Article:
[Image credit: Alicia Williams]
If I had to count on my fingers the number of times I’ve heard the adage “it’s better to have loved and lost than to have not loved at all,” I’d be outta fingers. Still, I’ve always been fuzzy on what all that means; sure, the euphoric highs of a great love make all the lows that come afterward worth the pain, but it’s come to my attention that this quote only applies to the great loves, and not the filler loves.
What’s a filler love, you ask? Good question. The filler love is the relationship in which you find yourself between, say, two great loves, or when you’re just bored and/or lonely. What makes the filler love different from the great love is that from the beginning, whether it’s two days in or two months in, you kind-of-sort-of know that the guy you’re with is not gonna be the father of your children. You care about him – and maybe, you even love him – but most of the time, you can’t put your finger on why exactly he’s not The One. It’s just a feeling; a vibe.
And yet. I seem to be surrounded by people in filler relationships. Fine, I’d be a hypocrite if I said I didn’t know a thing or two about them first-hand. But if you find yourself dating someone you know you’re not gonna marry (or, for the non-marriage believers, someone you’re not gonna be with for the long haul) then, pardon my French, but what’s the god damn point?
On the one hand, dating a filler guy can be a learning experience – as is any endeavor one decides to pursue. But making the commitment to date someone, all the while knowing you’re gonna disappoint him (or worse, break his poor little heart) isn’t the same as, say, committing to chopping all your hair off. The hair has no feelings; it’ll grow back, unfazed and healthier than before. But the guy? The guy does have feelings, and will be left wounded, wondering, and not quite as resilient as the hair. And though he may never know you knew from the start that he wasn’t the peanut butter to your jelly, fact remains you knew – which makes you malicious and, to be completely frank, cowardly.
Cue examples. There’s the friend of mine who’s been with the same broad for over two years, but still questions his loyalty to her on a weekly, if not daily basis. There’s the friend who came up to me and said, “I love my girlfriend, but I’m still so young and want to experiment more” (he continues to string along the girlfriend whom he’s left in the dark).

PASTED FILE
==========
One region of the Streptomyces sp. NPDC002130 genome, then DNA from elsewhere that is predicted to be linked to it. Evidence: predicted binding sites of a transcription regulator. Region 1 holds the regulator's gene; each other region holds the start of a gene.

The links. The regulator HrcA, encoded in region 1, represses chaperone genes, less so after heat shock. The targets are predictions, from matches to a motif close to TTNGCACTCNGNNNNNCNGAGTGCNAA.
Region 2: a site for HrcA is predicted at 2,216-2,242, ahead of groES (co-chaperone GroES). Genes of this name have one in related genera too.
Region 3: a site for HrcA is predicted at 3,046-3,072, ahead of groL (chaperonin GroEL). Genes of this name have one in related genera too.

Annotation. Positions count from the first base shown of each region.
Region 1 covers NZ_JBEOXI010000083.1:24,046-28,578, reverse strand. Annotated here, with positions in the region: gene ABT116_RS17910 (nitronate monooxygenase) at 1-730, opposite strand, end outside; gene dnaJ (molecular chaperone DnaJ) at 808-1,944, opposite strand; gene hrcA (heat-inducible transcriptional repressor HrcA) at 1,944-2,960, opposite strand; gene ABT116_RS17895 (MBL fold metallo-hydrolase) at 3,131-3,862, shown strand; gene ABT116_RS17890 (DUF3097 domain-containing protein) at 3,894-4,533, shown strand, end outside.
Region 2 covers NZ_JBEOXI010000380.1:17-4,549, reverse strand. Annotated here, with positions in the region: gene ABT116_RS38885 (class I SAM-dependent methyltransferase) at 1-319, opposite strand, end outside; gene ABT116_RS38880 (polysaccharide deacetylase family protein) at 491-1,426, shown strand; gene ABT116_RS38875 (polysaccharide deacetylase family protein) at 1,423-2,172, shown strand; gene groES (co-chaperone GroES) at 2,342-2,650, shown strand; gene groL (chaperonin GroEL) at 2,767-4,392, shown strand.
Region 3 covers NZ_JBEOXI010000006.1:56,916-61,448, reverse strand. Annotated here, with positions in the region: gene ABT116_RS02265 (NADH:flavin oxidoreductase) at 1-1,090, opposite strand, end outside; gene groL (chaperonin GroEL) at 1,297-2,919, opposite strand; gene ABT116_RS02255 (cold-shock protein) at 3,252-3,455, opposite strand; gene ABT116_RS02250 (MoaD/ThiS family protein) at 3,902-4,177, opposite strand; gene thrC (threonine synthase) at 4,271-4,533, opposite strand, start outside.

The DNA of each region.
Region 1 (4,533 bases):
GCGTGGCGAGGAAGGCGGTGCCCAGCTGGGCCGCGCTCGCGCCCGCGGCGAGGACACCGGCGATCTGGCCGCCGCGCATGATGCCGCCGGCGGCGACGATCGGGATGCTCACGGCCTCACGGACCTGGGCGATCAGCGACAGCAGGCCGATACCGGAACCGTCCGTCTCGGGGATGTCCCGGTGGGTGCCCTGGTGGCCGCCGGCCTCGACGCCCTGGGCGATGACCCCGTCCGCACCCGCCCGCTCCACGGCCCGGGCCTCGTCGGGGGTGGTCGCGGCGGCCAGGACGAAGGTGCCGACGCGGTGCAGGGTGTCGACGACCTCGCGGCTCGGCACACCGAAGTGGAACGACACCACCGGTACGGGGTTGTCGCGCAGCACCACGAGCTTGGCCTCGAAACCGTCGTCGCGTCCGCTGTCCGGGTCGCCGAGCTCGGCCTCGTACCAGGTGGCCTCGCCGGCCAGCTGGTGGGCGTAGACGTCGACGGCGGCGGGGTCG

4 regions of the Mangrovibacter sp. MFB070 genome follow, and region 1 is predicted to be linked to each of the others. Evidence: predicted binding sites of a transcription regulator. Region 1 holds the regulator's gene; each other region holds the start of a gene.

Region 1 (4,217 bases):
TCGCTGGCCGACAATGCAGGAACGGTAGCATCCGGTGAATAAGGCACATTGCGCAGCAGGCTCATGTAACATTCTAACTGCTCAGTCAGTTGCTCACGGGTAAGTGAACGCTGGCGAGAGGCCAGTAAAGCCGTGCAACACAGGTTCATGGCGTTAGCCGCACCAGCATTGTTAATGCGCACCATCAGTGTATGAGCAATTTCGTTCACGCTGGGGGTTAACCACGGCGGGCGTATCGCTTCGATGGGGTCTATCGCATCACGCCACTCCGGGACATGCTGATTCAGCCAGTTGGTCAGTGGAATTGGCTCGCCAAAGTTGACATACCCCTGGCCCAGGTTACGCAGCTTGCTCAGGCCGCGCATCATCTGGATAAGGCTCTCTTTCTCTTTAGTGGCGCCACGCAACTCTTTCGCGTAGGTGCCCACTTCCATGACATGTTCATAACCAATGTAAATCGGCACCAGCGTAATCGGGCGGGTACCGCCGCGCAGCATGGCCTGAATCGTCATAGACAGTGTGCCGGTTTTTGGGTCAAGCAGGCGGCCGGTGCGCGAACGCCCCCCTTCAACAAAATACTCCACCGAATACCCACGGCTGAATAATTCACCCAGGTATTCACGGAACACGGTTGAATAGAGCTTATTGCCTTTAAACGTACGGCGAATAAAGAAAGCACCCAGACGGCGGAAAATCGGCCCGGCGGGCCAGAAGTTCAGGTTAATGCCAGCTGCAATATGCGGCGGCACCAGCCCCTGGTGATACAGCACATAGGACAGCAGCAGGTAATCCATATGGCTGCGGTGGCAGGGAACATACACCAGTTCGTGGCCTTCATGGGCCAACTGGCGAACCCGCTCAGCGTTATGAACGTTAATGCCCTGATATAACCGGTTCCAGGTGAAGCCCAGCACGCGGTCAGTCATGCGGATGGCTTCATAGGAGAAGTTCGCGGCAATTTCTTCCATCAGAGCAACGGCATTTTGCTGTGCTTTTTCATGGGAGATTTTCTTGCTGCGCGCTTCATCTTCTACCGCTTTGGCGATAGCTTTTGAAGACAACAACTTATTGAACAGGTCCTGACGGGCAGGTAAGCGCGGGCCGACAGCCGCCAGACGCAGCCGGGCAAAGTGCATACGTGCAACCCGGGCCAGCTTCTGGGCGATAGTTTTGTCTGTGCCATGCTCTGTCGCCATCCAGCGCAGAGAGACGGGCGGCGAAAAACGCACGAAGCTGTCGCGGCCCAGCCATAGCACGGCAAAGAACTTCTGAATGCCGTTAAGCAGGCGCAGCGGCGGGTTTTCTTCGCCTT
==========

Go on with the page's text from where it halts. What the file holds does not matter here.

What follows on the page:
There’s the girl who dated my friend – the one whose parents, from the get-go, were opposed to her dating anyone outside of her religion – that gave my friend false hope for nearly three years, then left him stranded, a shadow of a person, by the end. Finally, there was me. I led a guy on for almost a year by giving him half of my heart because I knew he wasn’t capable of handling the whole thing. And that half-assed relationship composed of one-and-a-half hearts blew up in flames, and we were both left a little bit older and only an insubstantial amount the wiser.
Despite all that, maybe I’m wrong. Maybe even filler loves, like great loves, cultivate significant enough challenges of the human experience, giving us enough to learn from to make them worth the time.
Or, maybe – maybe – we need to get better at accepting it’s okay to fall flat, ass-first on ice, and not have someone we’re not crazy about by our side to help us back up. Maybe choosing whether or not to have a filler love is more of an internal battle than anything else: a battle of being with someone who makes you only 70 or 80 or 90% happy, versus being alone, 100% happy with yourself. I challenge others to step back and ask themselves: am I that afraid of being on my own?
I want mad love, or I don’t want love at all. See, when the great love comes, you won’t have to question if it’s a filler, because you’ll just know. It’ll hit you like a big yellow school bus.